I just hate Infineon because there were always races there on Gran Turismo 4 and it's just not very friendly for closed wheel sports cars, and especially not for P1 cars. Damn blind over the hill corners. <3 Laguna Seca, though.
Laguna Seca is an all time favorite, i hope to track it one day in real life. I am planning on going to Canadian Grand Prix this year as well as when F1 comes to NJ...fist pumping at the track? why not...
01-13-2012 10:43 AM
CheeseForSteeze
Quote:
Originally Posted by mastershake View Post
you're right. i got my facts wrong he did however participate in F1 for a couple of years, but the point still stands...

and yeah Infineon is retarded...i am going to Watkins Glen this season (May 4-6) can't fucking wait....we should have a thread on racing
I think he went to NASCAR because 1) he was getting too old to compete in Formula 1 (wtf is Schumacher doing??) 2) he had a good avenue in being part of the Chip Ganassi racing team. It's been fun watching him compete and have success during the Sprint/Nextel cup series.

I hope to one day go to the Monaco GP, but that's quite costly. I should have done it after graduating like my other friends did, lol.

I just hate Infineon because there were always races there on Gran Turismo 4 and it's just not very friendly for closed wheel sports cars, and especially not for P1 cars. Damn blind over the hill corners. <3 Laguna Seca, though.
01-13-2012 10:40 AM
CheeseForSteeze
Quote:
Originally Posted by EatRideSleep View Post
It requires athleticism to a great degree. Beer pong trick shots...lol

I've ridden horses since I was three. I've played golf and table tennis. In the latter two, I never broken a sweat or had an increase in heart rate. I've had some of the most intense physical workouts in the saddle, however. And keep in mind, I haven't competed at the Olympic level.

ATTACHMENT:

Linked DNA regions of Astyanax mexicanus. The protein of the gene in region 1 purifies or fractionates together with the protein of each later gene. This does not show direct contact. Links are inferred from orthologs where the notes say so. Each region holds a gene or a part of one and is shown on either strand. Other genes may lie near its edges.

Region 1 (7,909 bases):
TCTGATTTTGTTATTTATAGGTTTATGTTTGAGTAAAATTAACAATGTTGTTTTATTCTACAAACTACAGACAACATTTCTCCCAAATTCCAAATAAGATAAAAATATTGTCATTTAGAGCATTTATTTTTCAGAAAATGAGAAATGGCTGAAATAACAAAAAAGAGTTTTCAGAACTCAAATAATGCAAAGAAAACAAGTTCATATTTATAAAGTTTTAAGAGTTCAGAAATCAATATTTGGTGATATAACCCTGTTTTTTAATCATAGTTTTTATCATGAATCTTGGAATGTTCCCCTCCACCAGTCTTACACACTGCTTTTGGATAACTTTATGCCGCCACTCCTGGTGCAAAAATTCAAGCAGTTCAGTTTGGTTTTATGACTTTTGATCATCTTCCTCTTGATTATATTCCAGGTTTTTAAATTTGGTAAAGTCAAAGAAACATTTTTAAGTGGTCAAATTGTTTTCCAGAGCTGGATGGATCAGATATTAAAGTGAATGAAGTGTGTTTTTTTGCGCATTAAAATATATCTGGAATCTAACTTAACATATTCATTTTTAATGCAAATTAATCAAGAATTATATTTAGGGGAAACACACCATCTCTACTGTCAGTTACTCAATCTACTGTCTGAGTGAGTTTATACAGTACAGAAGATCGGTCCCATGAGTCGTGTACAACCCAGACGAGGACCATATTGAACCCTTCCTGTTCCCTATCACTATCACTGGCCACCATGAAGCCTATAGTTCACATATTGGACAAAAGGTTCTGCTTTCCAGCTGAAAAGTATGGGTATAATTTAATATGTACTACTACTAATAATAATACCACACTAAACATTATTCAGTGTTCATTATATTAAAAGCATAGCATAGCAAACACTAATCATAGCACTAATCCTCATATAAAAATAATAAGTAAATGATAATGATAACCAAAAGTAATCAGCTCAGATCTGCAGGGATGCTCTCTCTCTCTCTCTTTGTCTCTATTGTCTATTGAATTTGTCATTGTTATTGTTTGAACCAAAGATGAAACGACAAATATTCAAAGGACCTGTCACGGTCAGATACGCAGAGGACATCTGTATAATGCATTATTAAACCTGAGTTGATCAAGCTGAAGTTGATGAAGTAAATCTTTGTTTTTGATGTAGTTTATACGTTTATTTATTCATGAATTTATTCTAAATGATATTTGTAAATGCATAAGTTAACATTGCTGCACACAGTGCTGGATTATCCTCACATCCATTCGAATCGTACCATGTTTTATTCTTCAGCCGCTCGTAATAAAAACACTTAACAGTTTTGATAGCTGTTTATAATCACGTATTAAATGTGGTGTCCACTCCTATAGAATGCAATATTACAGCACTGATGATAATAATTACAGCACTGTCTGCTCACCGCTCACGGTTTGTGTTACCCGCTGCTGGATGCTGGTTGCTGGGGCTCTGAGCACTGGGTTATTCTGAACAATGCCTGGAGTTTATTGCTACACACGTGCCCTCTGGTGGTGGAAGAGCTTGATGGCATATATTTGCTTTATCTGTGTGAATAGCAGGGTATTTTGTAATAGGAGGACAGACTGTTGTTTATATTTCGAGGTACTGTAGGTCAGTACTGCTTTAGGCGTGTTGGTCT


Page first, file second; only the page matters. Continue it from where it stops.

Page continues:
From http://www.jlbodyconditioning.com/pr...oday-March.pdf
I don't think breaking a sweat is a very good metric of athleticism. For example, golf requires extreme amounts of dexterity and power but low amounts of strength, athletic speed and moderate endurance. Playing golf at a high level could mean playing 32 or more holes in a day, no easy feat for your back muscles to endure.

Judging by the workout routines presented in that issue of Dressage Today, the workouts are lots of core strengthening for muscular endurance. He even states that he was broken for several days after a 400 meter race with his soccer playing friend. Obviously, being athletic will give you an advantage over another equestrian who isn't and certainly won't present a disadvantage. However, to what degree is athleticism important over skill?

To really see (a watered down version) of what a man competing directly against a woman would look like, go watch Cristiane Santos fights. She has (artificial) androgen levels of approach that of a man and she completely wrecked her opposition almost on physical talent alone, though it should be noted she is skilled in many disciplines of combat.

I'm sorry, but I do not buy that equestrianism requires athleticism on the same scope that major sports do and therefore I reject it being a good counter example of women competing directly with men in arenas (sports) require a great deal of athleticism.